Over the past three years, at least 281 equines have died in barn fires according to research conducted by Animal Welfare Institute (AWI).
A barn fire is a nightmare for any equine owner and understanding risk factors and using preventive measures can help keep your horses safe.
“… and as I looked upward, through the bars of my empty (hay) rack, I saw a red light flickering on the wall. Then I heard a cry of “FIRE” outside, and the old ostler quietly and quickly came in; he got one horse out, and went to another, but the flames were playing round the trap door, and the roaring overhead was dreadful.” (Black Beauty by Anna Sewell)
Barn fires often occur more in the winter due to the greater use of electrical heating devices to keep water tanks/buckets heated. But items such as heat lamps and space heaters also pose a risk to your barn and should never be left unattended.
Using a physical checklist that is gone over every night before leaving the barn is essential.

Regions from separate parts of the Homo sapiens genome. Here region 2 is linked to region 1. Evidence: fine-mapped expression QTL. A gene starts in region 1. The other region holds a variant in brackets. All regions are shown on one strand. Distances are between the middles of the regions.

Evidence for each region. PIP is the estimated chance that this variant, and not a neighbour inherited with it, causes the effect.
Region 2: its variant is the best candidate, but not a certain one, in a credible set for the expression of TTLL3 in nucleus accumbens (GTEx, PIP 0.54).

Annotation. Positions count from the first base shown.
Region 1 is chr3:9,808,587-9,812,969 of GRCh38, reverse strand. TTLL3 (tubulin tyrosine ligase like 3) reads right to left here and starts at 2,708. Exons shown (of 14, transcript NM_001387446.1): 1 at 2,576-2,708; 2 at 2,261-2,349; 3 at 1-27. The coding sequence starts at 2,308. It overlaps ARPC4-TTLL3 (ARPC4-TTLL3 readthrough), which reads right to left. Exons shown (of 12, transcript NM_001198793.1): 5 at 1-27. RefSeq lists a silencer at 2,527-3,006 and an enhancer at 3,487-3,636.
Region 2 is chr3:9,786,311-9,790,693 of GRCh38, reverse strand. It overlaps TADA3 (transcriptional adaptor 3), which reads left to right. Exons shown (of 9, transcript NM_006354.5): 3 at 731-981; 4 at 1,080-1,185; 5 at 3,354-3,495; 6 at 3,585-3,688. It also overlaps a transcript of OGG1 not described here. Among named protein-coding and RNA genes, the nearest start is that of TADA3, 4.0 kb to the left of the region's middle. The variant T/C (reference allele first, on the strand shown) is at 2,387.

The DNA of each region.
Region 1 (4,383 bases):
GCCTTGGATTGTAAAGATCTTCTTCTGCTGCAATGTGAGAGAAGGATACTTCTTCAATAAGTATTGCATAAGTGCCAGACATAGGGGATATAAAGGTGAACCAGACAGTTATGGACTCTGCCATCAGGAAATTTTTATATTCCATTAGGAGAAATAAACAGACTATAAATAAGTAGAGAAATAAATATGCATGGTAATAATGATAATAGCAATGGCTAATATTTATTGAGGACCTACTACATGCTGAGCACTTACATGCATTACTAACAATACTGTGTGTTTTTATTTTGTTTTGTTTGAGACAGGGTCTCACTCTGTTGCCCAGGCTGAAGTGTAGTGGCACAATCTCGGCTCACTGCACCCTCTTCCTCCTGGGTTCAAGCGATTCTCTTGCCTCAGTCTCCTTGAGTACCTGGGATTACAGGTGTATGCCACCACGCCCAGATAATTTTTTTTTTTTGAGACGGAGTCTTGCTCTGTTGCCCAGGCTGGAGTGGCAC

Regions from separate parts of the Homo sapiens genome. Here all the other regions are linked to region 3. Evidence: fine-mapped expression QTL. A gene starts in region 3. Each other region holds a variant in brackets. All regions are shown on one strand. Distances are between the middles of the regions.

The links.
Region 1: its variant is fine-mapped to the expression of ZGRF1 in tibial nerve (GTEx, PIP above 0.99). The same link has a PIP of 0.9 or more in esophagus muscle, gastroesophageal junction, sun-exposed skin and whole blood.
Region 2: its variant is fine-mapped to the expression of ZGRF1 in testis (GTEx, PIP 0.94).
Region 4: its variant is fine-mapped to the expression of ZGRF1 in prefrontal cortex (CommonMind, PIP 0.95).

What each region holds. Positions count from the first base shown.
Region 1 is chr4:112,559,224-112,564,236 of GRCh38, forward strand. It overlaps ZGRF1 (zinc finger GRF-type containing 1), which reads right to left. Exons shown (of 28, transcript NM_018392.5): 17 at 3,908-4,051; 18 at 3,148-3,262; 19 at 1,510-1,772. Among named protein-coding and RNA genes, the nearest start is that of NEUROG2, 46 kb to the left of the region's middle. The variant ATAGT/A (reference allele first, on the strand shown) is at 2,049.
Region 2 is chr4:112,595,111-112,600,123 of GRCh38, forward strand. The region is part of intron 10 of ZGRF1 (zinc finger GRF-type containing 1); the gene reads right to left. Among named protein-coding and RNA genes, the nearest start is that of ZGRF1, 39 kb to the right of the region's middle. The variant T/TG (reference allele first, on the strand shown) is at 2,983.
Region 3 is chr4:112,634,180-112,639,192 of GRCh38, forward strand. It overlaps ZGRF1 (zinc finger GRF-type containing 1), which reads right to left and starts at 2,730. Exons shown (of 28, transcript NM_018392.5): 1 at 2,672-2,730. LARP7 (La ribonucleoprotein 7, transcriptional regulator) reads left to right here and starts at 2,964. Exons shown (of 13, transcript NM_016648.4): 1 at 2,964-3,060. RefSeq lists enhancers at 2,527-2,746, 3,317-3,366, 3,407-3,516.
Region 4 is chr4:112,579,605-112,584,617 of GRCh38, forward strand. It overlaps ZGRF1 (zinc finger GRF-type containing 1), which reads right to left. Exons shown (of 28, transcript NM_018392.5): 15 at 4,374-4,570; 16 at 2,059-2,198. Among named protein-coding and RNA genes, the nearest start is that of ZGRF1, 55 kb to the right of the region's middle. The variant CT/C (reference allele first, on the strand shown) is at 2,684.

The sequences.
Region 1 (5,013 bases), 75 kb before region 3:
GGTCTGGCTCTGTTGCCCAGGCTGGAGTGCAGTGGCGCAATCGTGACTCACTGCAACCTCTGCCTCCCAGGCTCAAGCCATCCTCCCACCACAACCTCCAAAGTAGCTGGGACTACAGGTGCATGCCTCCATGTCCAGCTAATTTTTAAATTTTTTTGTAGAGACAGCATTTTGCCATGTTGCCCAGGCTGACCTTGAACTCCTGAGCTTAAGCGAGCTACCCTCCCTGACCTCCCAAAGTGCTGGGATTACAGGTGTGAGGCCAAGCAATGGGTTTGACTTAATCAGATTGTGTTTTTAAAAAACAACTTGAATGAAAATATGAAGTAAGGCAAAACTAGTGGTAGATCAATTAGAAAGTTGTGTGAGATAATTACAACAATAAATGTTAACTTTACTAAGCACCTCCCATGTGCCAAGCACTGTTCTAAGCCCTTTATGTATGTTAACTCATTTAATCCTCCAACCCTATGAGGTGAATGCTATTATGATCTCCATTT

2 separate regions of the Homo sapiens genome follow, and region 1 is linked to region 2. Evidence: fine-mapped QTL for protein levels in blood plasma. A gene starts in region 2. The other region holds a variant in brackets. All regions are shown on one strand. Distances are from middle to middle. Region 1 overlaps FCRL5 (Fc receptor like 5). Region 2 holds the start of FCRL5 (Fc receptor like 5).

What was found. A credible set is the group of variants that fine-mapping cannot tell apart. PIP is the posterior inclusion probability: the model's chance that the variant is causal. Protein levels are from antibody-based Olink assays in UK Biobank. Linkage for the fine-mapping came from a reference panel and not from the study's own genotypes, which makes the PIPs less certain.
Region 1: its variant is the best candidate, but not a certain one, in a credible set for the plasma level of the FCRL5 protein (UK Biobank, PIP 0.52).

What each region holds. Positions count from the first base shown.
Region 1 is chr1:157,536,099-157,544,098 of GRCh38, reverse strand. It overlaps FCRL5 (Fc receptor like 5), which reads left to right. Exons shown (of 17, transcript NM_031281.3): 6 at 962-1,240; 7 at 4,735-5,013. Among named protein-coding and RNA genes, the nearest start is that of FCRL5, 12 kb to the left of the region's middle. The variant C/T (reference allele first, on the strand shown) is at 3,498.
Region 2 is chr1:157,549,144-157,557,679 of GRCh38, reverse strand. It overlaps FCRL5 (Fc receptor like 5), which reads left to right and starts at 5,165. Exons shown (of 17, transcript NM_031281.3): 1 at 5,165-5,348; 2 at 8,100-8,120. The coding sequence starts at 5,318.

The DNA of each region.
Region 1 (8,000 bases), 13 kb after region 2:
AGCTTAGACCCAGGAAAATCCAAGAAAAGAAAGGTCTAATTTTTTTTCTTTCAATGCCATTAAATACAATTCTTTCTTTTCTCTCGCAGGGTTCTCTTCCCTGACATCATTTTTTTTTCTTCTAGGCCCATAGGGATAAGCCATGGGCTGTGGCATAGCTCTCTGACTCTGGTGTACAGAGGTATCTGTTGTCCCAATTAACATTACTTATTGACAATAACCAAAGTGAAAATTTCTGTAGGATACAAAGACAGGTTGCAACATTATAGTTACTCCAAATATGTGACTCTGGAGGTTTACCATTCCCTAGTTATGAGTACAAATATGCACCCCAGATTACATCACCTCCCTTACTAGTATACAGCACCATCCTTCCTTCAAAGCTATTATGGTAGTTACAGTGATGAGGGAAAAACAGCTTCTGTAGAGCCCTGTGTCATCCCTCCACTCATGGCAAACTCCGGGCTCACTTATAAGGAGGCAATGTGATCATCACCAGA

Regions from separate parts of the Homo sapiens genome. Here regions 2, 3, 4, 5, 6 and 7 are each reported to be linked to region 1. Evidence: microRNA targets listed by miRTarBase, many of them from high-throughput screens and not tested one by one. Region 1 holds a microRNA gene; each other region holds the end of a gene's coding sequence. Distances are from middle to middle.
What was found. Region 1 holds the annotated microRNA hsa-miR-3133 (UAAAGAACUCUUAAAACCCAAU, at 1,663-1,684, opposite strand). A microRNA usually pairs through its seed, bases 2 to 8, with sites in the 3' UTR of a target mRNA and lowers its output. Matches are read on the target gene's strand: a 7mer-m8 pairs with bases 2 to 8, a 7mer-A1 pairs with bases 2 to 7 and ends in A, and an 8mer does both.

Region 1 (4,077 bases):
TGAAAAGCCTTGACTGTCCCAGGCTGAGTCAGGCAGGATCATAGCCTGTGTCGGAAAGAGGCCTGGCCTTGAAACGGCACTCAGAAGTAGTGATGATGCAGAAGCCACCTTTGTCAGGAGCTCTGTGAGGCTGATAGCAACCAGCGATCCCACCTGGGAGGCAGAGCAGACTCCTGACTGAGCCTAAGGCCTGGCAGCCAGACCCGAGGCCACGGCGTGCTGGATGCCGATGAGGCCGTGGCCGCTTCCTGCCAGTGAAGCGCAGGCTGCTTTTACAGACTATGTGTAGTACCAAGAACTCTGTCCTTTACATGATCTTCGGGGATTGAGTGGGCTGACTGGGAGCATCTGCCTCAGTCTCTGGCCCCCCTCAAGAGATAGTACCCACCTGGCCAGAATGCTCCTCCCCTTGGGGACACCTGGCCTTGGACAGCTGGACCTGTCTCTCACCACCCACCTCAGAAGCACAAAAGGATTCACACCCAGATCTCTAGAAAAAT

When using electrical heat sources, consistently monitor to ensure there are no fuel sources in the barn area, and also always make sure to clear loose hay, cobwebs, and straw, if used, as fire will quickly travel through a structure if these items catch fire. .
You can also request an inspection by your local fire department, including a thorough inspection of your property to help catch potential risks. Take care of any issues immediately, which can include chewed-up wires, out-of-date fire extinguishers, propane or gasoline canisters that should be stored elsewhere, or damp, improperly dried hay which can spontaneously combust.
Understanding and finding the risk factors of a barn fire is an essential skill for any barn owner or manager!